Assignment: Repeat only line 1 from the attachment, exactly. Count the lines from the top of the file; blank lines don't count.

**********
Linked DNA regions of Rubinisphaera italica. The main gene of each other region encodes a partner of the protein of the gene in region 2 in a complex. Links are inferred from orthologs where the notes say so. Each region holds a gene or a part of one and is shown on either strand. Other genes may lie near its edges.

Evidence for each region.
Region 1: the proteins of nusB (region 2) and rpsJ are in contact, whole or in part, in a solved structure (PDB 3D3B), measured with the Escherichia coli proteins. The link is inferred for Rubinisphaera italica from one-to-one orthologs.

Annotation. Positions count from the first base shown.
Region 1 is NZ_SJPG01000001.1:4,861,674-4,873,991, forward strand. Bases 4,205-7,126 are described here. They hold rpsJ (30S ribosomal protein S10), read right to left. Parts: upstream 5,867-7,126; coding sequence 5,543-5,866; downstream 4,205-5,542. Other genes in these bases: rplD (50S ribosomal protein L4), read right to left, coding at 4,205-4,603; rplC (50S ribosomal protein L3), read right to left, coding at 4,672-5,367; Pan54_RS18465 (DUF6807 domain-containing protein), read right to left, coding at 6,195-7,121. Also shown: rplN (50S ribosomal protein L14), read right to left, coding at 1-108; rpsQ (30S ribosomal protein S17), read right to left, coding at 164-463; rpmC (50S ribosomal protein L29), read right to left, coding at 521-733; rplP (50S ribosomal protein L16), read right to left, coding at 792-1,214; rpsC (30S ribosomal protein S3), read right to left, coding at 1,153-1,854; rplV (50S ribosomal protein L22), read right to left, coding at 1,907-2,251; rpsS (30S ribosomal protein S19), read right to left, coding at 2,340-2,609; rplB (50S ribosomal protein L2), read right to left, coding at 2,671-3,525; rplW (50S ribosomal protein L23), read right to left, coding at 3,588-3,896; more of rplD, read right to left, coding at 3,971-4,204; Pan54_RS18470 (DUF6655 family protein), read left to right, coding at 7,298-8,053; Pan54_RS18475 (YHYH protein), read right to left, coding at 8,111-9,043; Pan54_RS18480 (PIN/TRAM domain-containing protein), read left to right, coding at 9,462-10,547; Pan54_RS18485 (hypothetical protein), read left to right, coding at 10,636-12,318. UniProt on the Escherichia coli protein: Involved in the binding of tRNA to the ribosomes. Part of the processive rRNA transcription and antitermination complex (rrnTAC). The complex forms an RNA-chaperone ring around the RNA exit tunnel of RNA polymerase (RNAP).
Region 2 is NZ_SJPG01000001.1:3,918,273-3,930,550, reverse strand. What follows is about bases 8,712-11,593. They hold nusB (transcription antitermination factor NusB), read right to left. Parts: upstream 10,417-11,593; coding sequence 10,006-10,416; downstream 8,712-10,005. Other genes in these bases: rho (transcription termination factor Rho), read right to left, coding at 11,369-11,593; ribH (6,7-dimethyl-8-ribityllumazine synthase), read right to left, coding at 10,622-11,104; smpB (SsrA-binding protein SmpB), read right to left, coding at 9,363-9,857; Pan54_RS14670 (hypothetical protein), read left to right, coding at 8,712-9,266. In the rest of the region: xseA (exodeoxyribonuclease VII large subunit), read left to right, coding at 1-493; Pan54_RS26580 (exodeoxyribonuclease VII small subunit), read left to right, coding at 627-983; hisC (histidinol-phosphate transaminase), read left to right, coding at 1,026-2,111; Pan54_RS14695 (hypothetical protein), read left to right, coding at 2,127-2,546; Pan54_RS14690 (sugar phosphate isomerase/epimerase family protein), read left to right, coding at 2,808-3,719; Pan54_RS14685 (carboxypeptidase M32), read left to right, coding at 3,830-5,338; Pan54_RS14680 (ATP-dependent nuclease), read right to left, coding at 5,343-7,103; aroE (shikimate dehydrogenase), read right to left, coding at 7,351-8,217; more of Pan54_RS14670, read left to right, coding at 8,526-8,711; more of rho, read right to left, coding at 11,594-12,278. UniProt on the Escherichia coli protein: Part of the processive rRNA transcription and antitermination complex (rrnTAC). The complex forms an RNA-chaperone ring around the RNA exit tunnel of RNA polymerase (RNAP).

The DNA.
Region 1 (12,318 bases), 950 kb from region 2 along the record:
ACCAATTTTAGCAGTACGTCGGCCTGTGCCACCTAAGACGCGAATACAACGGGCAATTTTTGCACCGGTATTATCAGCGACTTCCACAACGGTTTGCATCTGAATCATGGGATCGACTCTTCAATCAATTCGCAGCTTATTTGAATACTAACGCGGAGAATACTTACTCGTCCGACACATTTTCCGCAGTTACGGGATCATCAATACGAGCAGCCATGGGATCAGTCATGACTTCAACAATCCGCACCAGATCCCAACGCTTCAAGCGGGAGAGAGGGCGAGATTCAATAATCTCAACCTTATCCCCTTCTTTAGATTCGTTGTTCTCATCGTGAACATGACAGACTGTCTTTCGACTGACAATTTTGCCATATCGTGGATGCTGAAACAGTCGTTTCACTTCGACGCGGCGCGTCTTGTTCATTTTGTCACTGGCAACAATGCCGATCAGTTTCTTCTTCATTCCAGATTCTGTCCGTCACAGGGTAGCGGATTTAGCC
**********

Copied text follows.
Linked DNA regions of Rubinisphaera italica. The main gene of each other region encodes a partner of the protein of the gene in region 2 in a complex. Links are inferred from orthologs where the notes say so. Each region holds a gene or a part of one and is shown on either strand. Other genes may lie near its edges.